Panel: Long-Term Effectiveness of Sector Strategies and Career Pathways Programs: Lessons for the Field and Strategies for Scaling
(Employment and Training Programs)

Thursday, November 7, 2019: 3:30 PM-5:00 PM
Plaza Building: Lobby Level, Director's Row H (Sheraton Denver Downtown)

*Names in bold indicate Presenter

Organizer:  Kelsey Schaberg, MDRC
Panel Chair:  Richard Hendra, MDRC
Discussants:  Karin Martinson, Abt Associates, Inc. and Nicole Constance, U.S. Department of Health and Human Services

Training programs for low-skilled adults often fail to prepare participants for sustained employment and upward mobility, especially if the programs do not lead to a marketable credential, or if they do not focus on jobs in high-demand occupations with genuine advancement opportunities. At the same time, employers often report difficulty finding workers with the required skills. Sector strategies built on a career pathways framework attempt to overcome these issues by identifying a series of education and training steps, combined with support services, within in-demand sectors and industries.

But there are still open questions around whether and how these programs can lead to long-term economic gains, as well as around how these strategies can be scaled. This panel includes three presentations that address these questions. The first two presentations showcase longer-term findings from evaluations of sectoral and career pathways programs. The first presentation highlights the three-year findings – on educational progress, labor market outcomes, and family well-being – from the Health Profession Opportunity Grant (HPOG) Program, which offers healthcare sector training in a career pathways framework. The second presentation discusses the five-year economic impacts and cost-benefit findings from WorkAdvance, a sectoral and advancement program. The third presentation discusses how the findings from evaluations of sector and career pathways programs can inform and support policymakers seeking to extend and scale these types of programs. Specifically, the presentation will highlight several ways New York City is building on the sectoral strategy evidence, including to develop a data-driven infrastructure, to allow for new research opportunities, and to increase transparency around workforce outcomes through an online portal. Taken together, these presentations on what works in career pathways and sector strategies and how they can be scaled will provide critical information to practitioners and policymakers seeking to implement these strategies.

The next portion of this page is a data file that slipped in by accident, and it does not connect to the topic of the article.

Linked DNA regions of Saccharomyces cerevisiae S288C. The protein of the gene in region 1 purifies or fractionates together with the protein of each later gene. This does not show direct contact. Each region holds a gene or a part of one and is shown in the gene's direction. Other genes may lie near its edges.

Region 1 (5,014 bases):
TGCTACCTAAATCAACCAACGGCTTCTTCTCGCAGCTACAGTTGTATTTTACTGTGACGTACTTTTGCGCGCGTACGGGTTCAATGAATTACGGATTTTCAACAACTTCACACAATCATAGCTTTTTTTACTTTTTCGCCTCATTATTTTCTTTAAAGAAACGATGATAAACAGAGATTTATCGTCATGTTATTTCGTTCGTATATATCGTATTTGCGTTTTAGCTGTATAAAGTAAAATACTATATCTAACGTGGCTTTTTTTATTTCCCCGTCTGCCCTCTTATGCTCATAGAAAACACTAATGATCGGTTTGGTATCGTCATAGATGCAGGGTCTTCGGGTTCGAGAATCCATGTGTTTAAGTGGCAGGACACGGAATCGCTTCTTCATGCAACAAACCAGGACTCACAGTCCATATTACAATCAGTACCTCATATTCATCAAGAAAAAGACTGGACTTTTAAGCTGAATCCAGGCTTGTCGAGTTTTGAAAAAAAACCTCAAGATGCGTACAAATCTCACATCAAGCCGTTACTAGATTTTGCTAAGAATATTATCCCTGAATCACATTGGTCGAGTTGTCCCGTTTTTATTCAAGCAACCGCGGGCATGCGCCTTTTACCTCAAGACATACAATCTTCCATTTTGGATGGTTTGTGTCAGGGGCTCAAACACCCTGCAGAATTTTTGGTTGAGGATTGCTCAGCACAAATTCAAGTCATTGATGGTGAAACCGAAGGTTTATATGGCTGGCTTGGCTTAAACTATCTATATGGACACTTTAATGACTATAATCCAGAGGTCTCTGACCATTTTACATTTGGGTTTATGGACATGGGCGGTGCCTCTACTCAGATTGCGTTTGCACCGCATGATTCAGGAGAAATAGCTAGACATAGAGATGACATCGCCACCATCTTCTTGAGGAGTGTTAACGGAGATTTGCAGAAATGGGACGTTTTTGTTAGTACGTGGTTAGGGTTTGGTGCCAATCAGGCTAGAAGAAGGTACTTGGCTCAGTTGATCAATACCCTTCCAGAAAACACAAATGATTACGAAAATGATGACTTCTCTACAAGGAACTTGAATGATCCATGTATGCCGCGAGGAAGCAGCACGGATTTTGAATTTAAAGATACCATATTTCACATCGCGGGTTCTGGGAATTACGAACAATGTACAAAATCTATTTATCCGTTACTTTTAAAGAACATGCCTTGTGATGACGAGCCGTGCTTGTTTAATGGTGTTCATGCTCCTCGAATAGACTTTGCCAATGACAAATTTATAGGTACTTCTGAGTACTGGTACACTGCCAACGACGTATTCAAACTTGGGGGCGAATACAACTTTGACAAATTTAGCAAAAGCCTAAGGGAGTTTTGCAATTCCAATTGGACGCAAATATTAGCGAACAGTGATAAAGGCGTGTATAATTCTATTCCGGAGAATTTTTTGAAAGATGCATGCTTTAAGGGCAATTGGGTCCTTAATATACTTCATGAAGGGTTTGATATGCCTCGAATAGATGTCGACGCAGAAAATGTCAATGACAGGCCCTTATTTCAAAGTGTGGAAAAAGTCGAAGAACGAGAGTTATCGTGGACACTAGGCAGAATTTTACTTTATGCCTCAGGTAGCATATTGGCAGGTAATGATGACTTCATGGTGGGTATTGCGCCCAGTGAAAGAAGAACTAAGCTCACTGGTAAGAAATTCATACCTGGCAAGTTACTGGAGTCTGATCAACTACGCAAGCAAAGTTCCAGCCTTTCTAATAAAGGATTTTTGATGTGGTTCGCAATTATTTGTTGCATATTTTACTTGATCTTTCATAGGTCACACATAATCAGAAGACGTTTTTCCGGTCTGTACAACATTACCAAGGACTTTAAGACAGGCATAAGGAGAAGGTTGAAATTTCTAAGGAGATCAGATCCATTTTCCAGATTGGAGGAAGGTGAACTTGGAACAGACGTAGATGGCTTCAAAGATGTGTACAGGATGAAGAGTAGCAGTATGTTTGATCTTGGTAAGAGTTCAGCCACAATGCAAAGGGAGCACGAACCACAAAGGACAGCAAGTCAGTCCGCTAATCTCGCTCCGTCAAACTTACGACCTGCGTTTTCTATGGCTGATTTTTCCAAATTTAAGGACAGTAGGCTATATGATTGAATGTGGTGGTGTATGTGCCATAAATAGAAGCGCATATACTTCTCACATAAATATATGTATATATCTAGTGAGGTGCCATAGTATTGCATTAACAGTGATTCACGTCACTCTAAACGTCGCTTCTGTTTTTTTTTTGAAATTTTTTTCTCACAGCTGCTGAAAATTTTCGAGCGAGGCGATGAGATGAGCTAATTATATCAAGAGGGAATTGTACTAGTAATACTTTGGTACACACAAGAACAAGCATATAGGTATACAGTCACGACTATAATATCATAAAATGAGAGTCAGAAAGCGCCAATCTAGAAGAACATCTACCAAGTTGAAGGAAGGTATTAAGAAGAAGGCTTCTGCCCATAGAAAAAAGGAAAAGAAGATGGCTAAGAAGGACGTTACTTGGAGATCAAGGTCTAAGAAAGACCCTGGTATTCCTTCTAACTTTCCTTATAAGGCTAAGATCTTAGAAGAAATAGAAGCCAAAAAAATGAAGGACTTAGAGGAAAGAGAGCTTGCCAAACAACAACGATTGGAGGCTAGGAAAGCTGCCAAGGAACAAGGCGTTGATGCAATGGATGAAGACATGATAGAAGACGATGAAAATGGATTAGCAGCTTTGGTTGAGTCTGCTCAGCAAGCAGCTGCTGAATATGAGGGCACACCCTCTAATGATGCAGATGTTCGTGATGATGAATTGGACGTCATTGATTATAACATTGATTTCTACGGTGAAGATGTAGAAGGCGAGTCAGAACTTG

Costs, Benefits, and Five-Year Impacts from the Workadvance Evaluation
Kelsey Schaberg, MDRC and David H. Greenberg, University of Maryland, Baltimore County

Advancing the Sectoral Workforce Approach through Programs, Research, and Data: Lessons from New York City
David S. Berman, New York City Mayor's Office for Economic Opportunity

Three-Year Impact Findings from Pathways to Healthcare, a PACE Career Pathways Program
Larry Buron and Karen N. Gardiner, Abt Associates, Inc.

See more of: Employment and Training Programs
See more of: Panel